Government Officials Cracking Down On Lead Levels: New Bill Introduced, State Recommendations
All Michigan infants and toddlers may soon have to be tested for lead levels in their systems.
Lieutenant Governor Brian Calley released the recommendations Thursday, a move that follows the lead water crisis in Flint.
The report calls for screening all children for lead by the time they turn one and then once again between the ages of two and three.
Right now, this sort of testing is only required for children who are in programs like Medicaid, or women, infants and children in WIC.
Not only that, this week U.S. Congressman Dan Kildee introduced a new bill to lower the allowable amount of lead in water across the country.
Many children in flint were exposed to lead after the city’s main water source was switched to the Flint River and lead leached into their water through aging pipes.
Lead poisoning can create irreversible developmental delays and neurological changes and can potentially be deadly.
Flint has switched back to a cleaner water supply and the city is replacing thousands of damaged pipes.
“Flint had a major impact on the state of Michigan and its drinking water systems.”
A bill recently introduced proves just that, cracking down on the amount of lead legally allowed in water. Dropping it from 15 parts per billion to 10 parts per billion.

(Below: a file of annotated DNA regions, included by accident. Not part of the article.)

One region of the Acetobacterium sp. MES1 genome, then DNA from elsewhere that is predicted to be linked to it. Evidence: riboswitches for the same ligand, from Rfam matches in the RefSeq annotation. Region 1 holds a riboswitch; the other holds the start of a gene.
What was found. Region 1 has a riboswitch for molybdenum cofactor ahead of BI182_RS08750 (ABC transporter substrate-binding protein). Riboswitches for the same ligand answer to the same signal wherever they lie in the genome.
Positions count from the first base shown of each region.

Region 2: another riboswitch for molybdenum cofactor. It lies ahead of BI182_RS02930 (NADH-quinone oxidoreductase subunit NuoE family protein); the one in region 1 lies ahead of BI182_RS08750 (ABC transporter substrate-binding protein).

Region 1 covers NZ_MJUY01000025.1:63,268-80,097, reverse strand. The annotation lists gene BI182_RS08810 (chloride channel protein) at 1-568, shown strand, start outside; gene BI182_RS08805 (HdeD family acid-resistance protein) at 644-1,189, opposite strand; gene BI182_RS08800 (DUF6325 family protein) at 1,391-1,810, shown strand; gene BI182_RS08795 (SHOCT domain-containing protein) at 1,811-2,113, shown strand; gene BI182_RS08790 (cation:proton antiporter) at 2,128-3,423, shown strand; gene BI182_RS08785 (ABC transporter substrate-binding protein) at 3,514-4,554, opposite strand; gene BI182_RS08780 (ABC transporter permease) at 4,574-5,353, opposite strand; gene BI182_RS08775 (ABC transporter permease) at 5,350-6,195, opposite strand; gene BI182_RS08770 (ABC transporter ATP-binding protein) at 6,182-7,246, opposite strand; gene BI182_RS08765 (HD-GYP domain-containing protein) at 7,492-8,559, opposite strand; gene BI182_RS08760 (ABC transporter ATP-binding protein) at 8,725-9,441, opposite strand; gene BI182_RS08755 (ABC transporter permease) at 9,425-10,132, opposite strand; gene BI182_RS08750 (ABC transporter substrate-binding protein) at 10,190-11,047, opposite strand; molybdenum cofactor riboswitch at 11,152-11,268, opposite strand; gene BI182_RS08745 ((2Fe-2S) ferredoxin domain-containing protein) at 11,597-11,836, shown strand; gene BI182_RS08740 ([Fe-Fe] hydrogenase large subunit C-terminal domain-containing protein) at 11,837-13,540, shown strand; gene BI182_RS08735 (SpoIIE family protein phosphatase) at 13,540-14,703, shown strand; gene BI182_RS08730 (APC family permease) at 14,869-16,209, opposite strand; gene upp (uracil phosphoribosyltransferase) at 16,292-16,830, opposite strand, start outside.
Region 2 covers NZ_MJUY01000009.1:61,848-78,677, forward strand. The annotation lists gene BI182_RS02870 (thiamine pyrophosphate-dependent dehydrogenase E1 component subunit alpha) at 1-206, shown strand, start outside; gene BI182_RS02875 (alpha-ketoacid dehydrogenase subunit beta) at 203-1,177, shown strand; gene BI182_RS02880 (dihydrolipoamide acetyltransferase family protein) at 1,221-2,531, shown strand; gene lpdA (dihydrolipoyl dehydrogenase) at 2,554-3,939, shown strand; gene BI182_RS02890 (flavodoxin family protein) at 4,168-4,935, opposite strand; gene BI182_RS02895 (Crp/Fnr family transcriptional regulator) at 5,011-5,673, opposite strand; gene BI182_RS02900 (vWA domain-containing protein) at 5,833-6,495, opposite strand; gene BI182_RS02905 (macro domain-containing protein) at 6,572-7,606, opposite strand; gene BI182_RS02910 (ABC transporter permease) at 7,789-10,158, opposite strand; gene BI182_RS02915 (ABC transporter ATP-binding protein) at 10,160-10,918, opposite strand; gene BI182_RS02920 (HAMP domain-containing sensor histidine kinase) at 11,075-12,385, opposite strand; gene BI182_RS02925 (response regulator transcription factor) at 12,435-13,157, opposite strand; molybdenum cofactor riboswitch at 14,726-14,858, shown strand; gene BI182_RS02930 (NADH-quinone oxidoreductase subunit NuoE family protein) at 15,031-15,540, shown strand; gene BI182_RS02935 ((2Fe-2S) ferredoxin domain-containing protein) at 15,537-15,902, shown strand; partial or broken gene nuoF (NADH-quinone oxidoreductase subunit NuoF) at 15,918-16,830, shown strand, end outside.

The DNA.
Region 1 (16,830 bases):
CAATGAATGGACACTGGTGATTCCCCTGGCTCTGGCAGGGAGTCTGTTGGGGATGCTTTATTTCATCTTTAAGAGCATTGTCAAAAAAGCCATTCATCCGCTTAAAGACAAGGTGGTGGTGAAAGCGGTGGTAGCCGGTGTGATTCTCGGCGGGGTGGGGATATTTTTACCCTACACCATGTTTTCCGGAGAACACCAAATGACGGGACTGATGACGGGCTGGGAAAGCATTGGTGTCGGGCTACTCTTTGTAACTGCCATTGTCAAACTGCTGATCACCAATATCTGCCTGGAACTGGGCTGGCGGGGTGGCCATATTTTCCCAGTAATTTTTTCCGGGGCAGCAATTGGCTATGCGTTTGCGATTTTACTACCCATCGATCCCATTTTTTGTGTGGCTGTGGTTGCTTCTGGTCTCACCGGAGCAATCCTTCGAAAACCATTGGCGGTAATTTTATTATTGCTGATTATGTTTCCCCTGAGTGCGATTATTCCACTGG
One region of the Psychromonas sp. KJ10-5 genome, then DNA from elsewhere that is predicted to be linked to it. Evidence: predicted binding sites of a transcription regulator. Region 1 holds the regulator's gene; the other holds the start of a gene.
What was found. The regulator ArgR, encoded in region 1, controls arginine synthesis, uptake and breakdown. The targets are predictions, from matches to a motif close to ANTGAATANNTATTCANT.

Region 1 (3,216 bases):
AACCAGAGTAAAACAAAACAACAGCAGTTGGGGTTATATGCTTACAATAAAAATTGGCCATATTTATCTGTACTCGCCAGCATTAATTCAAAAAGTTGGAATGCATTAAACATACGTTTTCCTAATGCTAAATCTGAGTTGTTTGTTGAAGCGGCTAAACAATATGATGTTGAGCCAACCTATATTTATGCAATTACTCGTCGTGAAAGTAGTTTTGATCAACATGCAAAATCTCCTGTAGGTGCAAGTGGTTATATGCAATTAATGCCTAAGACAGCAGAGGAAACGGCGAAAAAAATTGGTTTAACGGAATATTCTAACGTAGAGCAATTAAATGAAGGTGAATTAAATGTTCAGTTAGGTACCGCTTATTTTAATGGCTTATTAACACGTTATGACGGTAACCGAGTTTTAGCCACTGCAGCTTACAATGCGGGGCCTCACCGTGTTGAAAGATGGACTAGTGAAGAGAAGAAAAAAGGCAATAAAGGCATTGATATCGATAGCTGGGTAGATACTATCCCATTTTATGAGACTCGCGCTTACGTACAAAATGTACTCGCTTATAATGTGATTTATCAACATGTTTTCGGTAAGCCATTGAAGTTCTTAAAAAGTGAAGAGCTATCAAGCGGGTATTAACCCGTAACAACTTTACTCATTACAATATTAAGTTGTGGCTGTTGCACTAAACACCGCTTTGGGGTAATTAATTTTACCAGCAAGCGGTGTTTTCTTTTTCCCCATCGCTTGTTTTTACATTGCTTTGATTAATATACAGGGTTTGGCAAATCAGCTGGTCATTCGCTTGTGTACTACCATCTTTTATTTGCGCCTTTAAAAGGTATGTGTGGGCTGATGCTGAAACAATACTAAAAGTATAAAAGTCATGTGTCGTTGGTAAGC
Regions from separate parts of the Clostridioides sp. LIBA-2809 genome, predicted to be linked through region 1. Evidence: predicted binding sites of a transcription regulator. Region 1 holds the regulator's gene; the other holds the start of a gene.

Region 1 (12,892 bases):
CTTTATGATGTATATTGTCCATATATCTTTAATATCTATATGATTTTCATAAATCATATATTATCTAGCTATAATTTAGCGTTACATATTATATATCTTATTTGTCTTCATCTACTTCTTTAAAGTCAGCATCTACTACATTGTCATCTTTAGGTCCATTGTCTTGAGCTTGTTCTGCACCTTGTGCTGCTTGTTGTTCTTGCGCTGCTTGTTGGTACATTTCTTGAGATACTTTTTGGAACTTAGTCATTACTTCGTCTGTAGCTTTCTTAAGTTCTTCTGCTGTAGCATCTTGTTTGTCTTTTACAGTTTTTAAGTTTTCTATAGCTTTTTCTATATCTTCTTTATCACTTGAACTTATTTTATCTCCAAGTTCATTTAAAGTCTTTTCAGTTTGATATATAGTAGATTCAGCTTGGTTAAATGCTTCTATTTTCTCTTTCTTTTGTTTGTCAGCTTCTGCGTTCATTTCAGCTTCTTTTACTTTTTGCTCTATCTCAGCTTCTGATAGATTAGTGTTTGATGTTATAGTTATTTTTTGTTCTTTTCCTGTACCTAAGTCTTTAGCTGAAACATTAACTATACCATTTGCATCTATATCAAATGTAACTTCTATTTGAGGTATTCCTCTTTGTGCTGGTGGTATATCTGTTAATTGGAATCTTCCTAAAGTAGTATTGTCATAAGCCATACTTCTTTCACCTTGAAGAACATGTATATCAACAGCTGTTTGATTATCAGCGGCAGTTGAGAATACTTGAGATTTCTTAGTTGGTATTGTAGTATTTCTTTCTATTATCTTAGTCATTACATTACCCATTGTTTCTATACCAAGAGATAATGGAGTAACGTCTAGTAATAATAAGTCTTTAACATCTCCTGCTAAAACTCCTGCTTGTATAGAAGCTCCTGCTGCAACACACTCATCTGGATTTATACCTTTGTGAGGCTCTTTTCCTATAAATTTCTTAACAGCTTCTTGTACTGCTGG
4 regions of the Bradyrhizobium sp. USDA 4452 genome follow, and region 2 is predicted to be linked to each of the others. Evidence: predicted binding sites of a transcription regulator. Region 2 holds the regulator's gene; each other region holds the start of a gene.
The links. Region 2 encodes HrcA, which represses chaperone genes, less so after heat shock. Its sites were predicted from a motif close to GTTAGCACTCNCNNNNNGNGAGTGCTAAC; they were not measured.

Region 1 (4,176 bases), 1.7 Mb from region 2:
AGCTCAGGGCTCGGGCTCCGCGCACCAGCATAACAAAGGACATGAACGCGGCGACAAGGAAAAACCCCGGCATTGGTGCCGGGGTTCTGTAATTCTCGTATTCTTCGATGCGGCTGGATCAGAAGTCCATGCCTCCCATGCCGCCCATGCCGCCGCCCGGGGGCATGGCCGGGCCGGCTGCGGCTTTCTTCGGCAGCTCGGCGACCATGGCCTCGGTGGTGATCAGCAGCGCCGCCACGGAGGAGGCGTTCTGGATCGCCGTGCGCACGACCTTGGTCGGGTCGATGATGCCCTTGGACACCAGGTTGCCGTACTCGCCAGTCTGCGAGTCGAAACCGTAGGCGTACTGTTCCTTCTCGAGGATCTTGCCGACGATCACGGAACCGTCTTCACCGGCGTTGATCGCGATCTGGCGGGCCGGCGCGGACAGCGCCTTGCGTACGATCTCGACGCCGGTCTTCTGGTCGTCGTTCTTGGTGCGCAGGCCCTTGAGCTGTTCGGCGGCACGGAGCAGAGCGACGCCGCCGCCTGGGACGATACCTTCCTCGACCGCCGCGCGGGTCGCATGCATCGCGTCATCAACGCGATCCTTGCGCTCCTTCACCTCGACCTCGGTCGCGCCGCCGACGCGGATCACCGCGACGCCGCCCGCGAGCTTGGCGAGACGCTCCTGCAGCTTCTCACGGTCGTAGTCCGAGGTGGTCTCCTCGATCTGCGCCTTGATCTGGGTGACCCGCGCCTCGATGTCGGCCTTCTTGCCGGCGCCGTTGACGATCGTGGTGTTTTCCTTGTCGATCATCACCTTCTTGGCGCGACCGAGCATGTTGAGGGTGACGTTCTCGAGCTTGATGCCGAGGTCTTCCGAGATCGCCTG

The director of the Grand Traverse County Public Works, John Divozzo tells us the changes would mainly impact larger cities.
“Our 90th percentile is below even ten so I don’t think that aspect of the law will affect us, but it could have an impact on anybody whose 90th percentile is in between 10 and 15.”
According to Grand Traverse County Public Works most local communities are under the 10, but if they’re not this bill could be a source of stress as they search for finances to support what comes with it.
“So if you’re used to doing something once every three years and now you’re doing once a quarter that’s like 12 times more samples you’ll have to take,” says Divozzo.
Northwest Michigan Health Department Medical Director Dr. Joshua Meyerson says locally it’s not the water that brings kids in with lead poisoning. “We do still see some lead poisoning primarily because of old housing stock. In Northern Michigan we don’t have the numbers of lead poisoning that you’re going to see in more populated areas.”
But regardless both say any move directed toward curbing lead poisoning is a good one.
Dr. Meyerson says, “There’s still too many children that are negatively affected due to lead poisoning I think steps that we can reduce lead poisoning and to prevent it would certainly be steps in the right direction.”
“I think it will help to reassure our customers that we still meet the new criteria as a result of flint,” says Divozzo.